·        
Support for construction of a medical clinic, with 24-hour service for the community. Montana has purchased and equipped an ambulance, and helicopter rescue service is available.
·        
Collaboration with Banco de Desarrollo Rural to establish the first branch of a bank in San Miguel Ixtahuacán to provide services and financing to small and medium enterprises.
·        
Funding for the hiring of 11 teachers for seven schools in nearby communities, for repairs to school facilities for these and other schools in the area, and for books and materials during the past school year.
·        
Construction of much-needed infrastructure to facilitate communications, transport, and trade between towns, including a road from La Hamaca to Salitre, a road from San José Nueva Esperanza to Sipacapa, and a bridge that is benefiting 12 communities in San Marcos and Huehuetenango.
·        
Transplanting or donation to the community of over 105,000 saplings to the reforestation areas in the Marlin project and surrounding areas, with more than 100 hectares of reforestation carried out in 2004.

The company also established a foundation, Fundación Sierra Madre, with assistance from Citizens Development Corps, a Washington-based nongovernmental organization, to plan and implement sustainable, community-based development and capacity building programs in the local municipalities. To date, the Foundation has:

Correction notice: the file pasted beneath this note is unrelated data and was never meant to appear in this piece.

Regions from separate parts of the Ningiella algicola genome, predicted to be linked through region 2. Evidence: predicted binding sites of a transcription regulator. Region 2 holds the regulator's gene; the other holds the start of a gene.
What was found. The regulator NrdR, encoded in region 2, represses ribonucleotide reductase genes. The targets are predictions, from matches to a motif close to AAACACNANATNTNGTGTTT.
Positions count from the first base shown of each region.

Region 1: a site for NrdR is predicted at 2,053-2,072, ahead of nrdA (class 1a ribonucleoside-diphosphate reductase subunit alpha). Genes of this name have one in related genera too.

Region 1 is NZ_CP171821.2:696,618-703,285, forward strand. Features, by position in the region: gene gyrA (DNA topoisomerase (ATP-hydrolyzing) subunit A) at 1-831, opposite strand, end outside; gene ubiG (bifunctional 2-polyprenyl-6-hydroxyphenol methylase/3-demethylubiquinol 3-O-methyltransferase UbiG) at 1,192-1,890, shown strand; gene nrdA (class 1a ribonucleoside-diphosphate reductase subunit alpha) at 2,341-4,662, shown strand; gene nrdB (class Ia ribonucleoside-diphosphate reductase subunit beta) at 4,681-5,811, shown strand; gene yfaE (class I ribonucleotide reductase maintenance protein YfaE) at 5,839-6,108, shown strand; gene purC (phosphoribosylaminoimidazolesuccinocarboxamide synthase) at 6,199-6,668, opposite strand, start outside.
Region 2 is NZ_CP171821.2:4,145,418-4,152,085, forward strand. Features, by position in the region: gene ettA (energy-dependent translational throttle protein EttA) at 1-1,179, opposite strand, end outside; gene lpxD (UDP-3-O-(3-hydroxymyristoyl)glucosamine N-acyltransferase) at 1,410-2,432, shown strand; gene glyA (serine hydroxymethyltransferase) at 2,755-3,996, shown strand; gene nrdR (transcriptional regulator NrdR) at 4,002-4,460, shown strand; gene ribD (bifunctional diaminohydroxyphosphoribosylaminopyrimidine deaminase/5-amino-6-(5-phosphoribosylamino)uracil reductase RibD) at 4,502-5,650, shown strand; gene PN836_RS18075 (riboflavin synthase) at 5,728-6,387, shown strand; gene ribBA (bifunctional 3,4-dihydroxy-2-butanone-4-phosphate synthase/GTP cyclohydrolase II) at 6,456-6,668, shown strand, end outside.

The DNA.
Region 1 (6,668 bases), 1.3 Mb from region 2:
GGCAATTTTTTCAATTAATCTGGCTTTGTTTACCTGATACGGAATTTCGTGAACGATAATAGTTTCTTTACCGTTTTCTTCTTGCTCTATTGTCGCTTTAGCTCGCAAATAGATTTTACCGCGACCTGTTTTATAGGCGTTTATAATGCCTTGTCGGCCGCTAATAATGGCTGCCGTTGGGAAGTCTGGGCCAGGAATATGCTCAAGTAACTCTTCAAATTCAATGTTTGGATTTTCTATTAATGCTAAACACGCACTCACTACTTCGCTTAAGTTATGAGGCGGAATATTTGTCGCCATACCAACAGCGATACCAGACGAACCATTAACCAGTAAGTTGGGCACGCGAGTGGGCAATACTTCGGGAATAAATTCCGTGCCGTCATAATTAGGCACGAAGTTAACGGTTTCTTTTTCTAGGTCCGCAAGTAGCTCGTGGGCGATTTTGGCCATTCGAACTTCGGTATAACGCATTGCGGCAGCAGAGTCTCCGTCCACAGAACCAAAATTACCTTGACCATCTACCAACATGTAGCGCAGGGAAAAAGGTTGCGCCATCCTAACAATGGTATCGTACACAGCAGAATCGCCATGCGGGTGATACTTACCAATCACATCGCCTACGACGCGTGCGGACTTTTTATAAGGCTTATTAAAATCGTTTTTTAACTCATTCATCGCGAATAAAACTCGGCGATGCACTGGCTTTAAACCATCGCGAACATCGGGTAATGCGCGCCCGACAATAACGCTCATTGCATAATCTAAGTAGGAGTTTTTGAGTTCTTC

·        
Provided health services to more than 1,200 people during five company-sponsored health fairs;
·        
Established 18 communal banks, with more than 420 local women participating and receiving a total of over $100,000 in microcredits;
·        
Provided technical assistance for local entrepreneurs, such as a Sipacapa-based tailor who sells uniforms to the mine;
·        
Trained more than 300 people in vocational skills such as carpentry, sewing, cooking, and bread-making;
·        
Supported the creation of local enterprises that have generated a number of jobs, including more than 50 people employed in local reforestation projects;